Do Masks Really Work?

Do Masks Really Work?

August 24, 2020

Clinical Contributors to this story:
Thomas Bader, M.D.

It seems that masks are here to stay as a part of our everyday lives, as cases of COVID-19 continue to rise across the globe.

Many states are now making it mandatory for all people to wear a cloth face mask when in public settings and when around people who aren’t in the same household. Recently, the World Health Organization (WHO) revised its guidelines suggesting that cloth face coverings now be worn by everyone who comes in close contact with others in crowded or close quarters where social distancing cannot be maintained.

Some domestic and international studies have shown that wearing a mask can help contain large respiratory droplets containing the virus from traveling through the air. Since many cases of COVID-19 occur without symptoms, it’s critical that everyone wear a mask in public so that all are protected.

Do Masks Stop COVID-19?

Yes – there are two ways that masks can help stop COVID-19. They are:

Reducing airborne respiratory droplets

Cloth face masks can act as an extra layer of protection on top of all the other safety measures we take like social distancing, frequent handwashing and cleaning. If everyone in a public setting is wearing a well-fitting, well-made mask, it can provide an extra level of safety since viral particles will largely be contained in each person’s mask.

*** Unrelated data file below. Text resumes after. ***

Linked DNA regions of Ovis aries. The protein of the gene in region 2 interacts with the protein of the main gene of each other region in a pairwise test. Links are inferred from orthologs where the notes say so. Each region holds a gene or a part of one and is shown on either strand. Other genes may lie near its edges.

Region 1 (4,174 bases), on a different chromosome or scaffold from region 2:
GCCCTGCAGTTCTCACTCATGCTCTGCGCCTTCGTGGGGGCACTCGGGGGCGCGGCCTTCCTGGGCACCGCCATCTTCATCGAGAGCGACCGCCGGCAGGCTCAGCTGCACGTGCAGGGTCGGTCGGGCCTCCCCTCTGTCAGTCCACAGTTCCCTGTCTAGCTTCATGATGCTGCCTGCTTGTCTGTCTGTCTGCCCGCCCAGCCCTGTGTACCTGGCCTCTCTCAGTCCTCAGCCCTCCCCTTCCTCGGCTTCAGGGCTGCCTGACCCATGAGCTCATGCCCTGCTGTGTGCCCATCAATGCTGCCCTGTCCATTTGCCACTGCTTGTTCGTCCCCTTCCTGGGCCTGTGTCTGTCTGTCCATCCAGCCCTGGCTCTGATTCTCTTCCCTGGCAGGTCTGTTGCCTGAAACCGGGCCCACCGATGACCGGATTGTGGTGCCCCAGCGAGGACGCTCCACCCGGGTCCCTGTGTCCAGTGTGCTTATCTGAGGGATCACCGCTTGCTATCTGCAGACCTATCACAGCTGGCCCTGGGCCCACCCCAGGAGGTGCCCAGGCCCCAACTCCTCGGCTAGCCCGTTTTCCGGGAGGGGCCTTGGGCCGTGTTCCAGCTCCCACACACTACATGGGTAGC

By everyone doing their part and wearing a mask, it can significantly decrease the amount of respiratory droplets in the air which can limit the spread of COVID-19, even if you don’t know that you have it.

Creating a physical barrier

An N95 mask is a type of respirator that is rated to block up to 95% of small particles in the air, including COVID-19 viral particles. The materials and fit of this mask provide a physical barrier that traps the viral particles on the outside of the mask.

According to a Stanford study, a home-made cloth mask can function as well or better than a surgical mask when constructed properly with high-quality materials. They, and now the WHO, recommend a cloth mask with at least three layers of different materials.

The outermost later should be made of a fabric that is somewhat water resistant like a polyester/cotton or nylon blend.

The middle layer should be a spun material like vacuum cleaner bags or 3-ply disposable tissues.

The inner layer should consist of a wicking material to draw moisture from the face. Old gym attire or 100 percent cotton t-shirts are a great choice.

What are the differences between a surgical mask and a cloth mask?

If you’re getting care at a hospital or doctor’s office, you may notice different types of masks and have questions about what they’re used for - we’ve answered five of the top questions for you here.

Understanding the Differences Between Masks Infographic

Next Steps and Resources:

The material provided through HealthU is intended to be used as general information only and should not replace the advice of your physician. Always consult your physician for individual care.

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